Why Dota Sucks — Prologue: Why Call the Genre "Dota"?

There has been a lot of fighting over what to call the videogame genre conceptualized in the StarCraft third-party map Aeon of Strife and popularized in the Warcraft III third-party map Defense of the Ancients. Because some of the creators have settled on a name for the purpose of marketing their own game, fans not only feel compelled to defend their chosen game from outsiders, but the genre label that has been affixed to it. As a result, we need to settle the matter before we conduct the full order of business.

This book is intended to be a complete deconstruction of the “dota” genre, a book written for those who love videogames. This book will refer to individual titles as “dota games”, the genre as the “dota genre”, and will use a lower-case stylization in order to distinguish the term from Defense of the Ancients and Dota 2, the two games1 in the Dota series. Let’s explain why I have opted for “dota” in favor of the alternatives.

The most notorious term that has been proposed is the “Multiplayer Online Battle Arena”. Like most things on the internet, the origins are always up for debate. However, it appears the term was used as early as May of 2009, when Riot Games’ Tom Cadwell used the term to describe their upcoming game League of Legends.2 3 “MOBA” is notorious for a reason: It is a marketing term that Riot adopted in order to disassociate themselves from Defense of the Ancients. Quite simply, Riot didn’t want to call League a “dota game”. And unlike the other labels that were intended to market a game, MOBA may be the most nondescriptive term ever used to describe a game or genre. What is now applied to the top-down high-fantasy action in League of Legends could apply to “arena shooters” like Quake III and Unreal Tournament. It’s a label which was intended to distance League of Legends from the most relevant games, rather than to be compared with them, and can be entirely ignored.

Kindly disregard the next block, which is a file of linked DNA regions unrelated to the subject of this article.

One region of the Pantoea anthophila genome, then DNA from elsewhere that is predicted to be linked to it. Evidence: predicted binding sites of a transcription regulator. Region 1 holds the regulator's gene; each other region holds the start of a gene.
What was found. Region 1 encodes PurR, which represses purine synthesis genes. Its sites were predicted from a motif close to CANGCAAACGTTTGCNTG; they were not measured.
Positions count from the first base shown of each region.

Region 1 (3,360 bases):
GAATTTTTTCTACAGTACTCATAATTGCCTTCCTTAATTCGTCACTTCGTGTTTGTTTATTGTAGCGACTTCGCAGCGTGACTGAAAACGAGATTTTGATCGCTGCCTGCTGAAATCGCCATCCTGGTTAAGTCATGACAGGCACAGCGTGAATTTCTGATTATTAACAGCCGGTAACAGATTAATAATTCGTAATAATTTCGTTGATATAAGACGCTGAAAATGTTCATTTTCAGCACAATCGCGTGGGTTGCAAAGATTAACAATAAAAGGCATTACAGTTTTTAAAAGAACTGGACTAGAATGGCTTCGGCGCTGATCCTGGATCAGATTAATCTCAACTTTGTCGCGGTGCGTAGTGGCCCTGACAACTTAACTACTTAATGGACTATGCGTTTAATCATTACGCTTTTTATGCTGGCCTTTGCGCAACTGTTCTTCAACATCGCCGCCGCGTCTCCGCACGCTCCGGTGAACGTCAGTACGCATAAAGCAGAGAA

The other popular contender is “Action Real-Time Strategy”, used by Valve Corporation in order to describe their 2013 game Dota 2.4 Since then, the term has been adopted by many fans of that game. For starters, “ARTS” does a disservice to fans of real-time strategy games, and it implies that RTS games like StarCraft, Supreme Commander, and Command and Conquer do not have action in them. But in addition, games which have received the ARTS label are commonly character-action games—games where you play from the perspective of a single character—which feature the base-building and unit construction found in RTS games. To call Dota 2 an ARTS is to associate it with a line of games—Herzog Zwei, Sacrifice, Giants: Citizen Kabuto, Guilty Gear 2: Overture, Brutal Legend, and many others—which do not have anything in common with Defense of the Ancients or Aeon of Strife.5 Defense of the Ancients and Dota 2 may feature elements commonly found in Warcraft III, but hardly the base construction and unit control that defined prior ARTS games, and the dota genre is best left to a separate distinction.6

The most compelling argument is actually one of the least common, and comes from those who believe the genre should be called, “Strife games”, “Strife-likes” or “AoS-likes”. It’s a direct nod to Aeon of Strife, which introduced many of the concepts that are now associated with the genre.7 But in the course of this book, we will explore in great detail how Aeon of Strife merely built the concept for a genre which is today defined by its “gameplay”,8 the interactive components that separate videogames from other media. Even if Aeon of Strife pioneered many of the concepts in the dota genre, developers are most commonly drawing their inspiration from the specific design, pacing, and style of play that was tweaked and refined for use in Defense of the Ancients.

For this reason, it’s simply the easiest and most effective to identify the genre with the game that brought it wide popularity and codified most everything commonly associated with the genre today.9 Much in the way that roguelikes are identified by their adherence to a game template codified in 1980’s Rogue, dota games are identified by their adherence to a game template codified in Defense of the Ancients. For this reason, the rest of this book will eschew all the other terms and go with “dota”. Perhaps one could wage an argument over the stylization of the term, and would prefer “DOTA”, “DotA”, or “Dota”. But “dota” simply takes the stylization currently applied to the Dota series and uses the precedent that was set by Rogue and the roguelike.10 And while the lower-case stylization may initially seem off-putting, I am comfortable that it is a good choice, and that it will become natural in the course of reading this book.

But enough about this. Let’s talk about dota.

Continue to Introduction